First-Year Students' Beliefs About Smartness and Their Beliefs About the Relationship Between Smartness and Socioeconomic Status

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The Ohio State University

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In undergraduate engineering programs, we know that students who express beliefs about smartness that are normative (such as prioritizing cognitive ability) are more favored for success, and we know that students hailing from lower-socioeconomic backgrounds are less likely to succeed than their peers with higher-socioeconomic backgrounds. However, there is currently a relative lack of research pertaining to the intersection between socioeconomic status and beliefs about smartness. To contribute to this gap, this study addresses the following research question: What do first-year engineering students believe about smartness, and what do they believe about the relationship between smartness and socioeconomic status? I collected qualitative data through one-on-one interviews with fourteen first-year engineering students about their beliefs about smartness and the relationship between smartness and socioeconomic status (SES). Through an iterative, qualitative coding process, I analyzed interviews and developed themes based on their responses. I found that students expressed three major beliefs about smartness: that it was defined by achievement, that it was defined by effort, and that it was a local construct. Students expressed the belief that smartness was effort much more commonly when discussing peers they perceived as not smart. This indicates that students believe that smartness is a mixture of achievement and effort, and that the two have varying importance depending on whether students are discussing smartness or a lack of smartness. I also found that most students believed smartness and SES to be linked in some way, but some students believed the two concepts to not be linked at all. All students, however, acknowledged similar advantages of students with high SES. Further investigation is recommended to more thoroughly investigate students' beliefs about the relationship between smartness and SES.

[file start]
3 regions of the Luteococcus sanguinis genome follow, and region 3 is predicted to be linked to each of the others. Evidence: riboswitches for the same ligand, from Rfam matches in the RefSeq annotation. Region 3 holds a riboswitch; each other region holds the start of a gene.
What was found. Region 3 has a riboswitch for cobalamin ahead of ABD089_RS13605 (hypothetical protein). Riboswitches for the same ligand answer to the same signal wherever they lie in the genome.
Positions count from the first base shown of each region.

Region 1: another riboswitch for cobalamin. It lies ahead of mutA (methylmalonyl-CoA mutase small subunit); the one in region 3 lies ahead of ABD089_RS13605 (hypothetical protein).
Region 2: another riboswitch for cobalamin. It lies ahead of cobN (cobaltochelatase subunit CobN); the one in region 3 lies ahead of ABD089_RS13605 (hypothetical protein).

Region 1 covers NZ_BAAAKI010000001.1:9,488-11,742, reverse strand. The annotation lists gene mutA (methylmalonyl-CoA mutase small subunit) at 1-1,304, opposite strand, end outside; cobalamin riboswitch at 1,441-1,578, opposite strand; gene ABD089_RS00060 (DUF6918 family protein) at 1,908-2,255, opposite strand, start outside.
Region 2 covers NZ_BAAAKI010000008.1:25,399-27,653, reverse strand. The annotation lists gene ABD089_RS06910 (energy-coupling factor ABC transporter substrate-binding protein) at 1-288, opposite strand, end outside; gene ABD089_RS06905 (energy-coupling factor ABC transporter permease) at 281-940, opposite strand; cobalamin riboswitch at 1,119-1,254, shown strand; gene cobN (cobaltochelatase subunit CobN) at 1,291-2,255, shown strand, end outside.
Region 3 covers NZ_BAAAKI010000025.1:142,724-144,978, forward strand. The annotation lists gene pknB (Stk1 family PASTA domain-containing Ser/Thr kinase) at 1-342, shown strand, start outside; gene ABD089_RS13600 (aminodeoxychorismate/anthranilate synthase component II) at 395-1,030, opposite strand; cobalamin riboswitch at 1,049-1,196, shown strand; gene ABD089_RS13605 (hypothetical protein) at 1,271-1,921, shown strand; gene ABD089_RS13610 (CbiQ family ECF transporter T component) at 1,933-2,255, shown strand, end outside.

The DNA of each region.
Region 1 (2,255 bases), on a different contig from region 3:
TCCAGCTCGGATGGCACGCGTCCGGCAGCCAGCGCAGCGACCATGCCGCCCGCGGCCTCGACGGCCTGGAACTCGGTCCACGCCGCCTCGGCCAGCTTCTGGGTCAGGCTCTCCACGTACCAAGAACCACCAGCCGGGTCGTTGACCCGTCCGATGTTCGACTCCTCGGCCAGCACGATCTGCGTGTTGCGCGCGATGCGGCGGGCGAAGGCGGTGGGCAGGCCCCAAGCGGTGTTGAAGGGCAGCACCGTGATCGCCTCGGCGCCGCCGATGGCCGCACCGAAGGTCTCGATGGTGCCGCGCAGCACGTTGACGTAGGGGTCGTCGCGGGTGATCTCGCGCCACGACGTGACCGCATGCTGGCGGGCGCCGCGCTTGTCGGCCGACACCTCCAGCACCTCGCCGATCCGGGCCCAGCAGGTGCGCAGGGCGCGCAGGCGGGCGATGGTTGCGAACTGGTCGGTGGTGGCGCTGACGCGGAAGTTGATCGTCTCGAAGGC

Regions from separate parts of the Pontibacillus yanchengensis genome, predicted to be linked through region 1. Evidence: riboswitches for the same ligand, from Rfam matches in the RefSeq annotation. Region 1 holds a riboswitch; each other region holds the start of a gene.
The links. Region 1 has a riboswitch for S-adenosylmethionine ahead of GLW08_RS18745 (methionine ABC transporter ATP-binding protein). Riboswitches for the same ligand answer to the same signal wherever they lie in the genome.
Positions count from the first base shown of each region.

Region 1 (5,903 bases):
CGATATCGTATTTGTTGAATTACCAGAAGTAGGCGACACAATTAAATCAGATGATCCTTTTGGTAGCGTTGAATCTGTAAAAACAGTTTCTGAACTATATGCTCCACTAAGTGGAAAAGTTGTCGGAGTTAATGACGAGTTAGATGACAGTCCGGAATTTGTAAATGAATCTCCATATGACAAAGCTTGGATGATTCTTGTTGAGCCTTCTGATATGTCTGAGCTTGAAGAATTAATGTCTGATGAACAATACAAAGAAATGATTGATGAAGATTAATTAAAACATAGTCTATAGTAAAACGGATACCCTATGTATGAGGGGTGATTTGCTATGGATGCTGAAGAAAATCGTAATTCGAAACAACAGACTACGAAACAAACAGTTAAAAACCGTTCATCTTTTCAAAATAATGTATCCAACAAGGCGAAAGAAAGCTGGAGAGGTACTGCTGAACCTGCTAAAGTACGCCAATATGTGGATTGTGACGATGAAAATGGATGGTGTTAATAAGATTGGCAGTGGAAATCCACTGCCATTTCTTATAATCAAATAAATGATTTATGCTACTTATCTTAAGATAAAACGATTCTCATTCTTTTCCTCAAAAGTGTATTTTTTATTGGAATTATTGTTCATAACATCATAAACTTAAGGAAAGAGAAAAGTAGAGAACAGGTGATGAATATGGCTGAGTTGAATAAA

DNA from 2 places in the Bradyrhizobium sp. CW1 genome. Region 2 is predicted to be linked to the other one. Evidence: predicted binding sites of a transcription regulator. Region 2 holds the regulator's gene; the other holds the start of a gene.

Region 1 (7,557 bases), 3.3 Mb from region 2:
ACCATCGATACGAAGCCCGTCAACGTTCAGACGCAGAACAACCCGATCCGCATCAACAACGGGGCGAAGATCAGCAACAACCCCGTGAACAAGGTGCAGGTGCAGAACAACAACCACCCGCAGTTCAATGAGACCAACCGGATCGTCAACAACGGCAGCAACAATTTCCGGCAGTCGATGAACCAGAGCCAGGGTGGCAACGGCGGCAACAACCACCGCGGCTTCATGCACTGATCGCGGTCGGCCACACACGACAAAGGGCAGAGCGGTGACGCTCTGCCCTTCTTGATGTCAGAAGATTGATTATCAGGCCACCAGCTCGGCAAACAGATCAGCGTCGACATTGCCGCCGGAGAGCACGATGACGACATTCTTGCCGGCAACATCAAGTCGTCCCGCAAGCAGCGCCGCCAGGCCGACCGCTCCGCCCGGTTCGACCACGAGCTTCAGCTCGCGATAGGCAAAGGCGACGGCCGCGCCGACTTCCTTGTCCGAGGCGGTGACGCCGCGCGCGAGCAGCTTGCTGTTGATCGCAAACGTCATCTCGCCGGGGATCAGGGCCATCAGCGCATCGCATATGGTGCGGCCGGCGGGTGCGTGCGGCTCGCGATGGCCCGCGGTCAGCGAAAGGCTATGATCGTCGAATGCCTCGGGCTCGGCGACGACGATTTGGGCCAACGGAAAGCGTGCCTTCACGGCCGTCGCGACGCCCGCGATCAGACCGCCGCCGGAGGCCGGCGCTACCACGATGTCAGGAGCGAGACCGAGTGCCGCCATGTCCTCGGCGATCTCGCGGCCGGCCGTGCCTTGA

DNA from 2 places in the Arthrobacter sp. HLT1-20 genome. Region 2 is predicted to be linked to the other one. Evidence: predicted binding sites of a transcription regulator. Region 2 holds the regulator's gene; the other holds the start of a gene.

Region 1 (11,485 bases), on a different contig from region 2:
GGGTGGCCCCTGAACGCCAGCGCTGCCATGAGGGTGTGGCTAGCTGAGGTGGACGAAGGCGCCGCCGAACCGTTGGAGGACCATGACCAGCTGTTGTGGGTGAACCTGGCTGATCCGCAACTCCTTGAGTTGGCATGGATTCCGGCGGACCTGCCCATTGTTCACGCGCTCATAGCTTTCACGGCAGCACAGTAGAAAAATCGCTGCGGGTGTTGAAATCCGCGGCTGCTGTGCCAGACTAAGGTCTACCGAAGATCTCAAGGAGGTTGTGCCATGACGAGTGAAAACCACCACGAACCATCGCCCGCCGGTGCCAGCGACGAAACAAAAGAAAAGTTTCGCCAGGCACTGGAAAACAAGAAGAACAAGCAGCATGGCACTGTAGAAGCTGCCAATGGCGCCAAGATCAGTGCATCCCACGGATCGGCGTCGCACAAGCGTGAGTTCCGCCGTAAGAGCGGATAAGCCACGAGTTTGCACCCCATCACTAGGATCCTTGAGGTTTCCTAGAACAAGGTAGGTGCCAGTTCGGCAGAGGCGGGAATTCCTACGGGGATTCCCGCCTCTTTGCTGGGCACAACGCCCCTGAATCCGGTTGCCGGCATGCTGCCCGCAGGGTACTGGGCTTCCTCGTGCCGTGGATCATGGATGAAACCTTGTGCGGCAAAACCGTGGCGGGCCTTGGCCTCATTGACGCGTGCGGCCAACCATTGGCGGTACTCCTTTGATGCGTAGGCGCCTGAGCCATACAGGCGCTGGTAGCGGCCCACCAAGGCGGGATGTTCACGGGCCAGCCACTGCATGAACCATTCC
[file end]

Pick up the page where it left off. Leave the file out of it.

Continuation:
Engineering, Beliefs, Smartness, Socioeconomic Status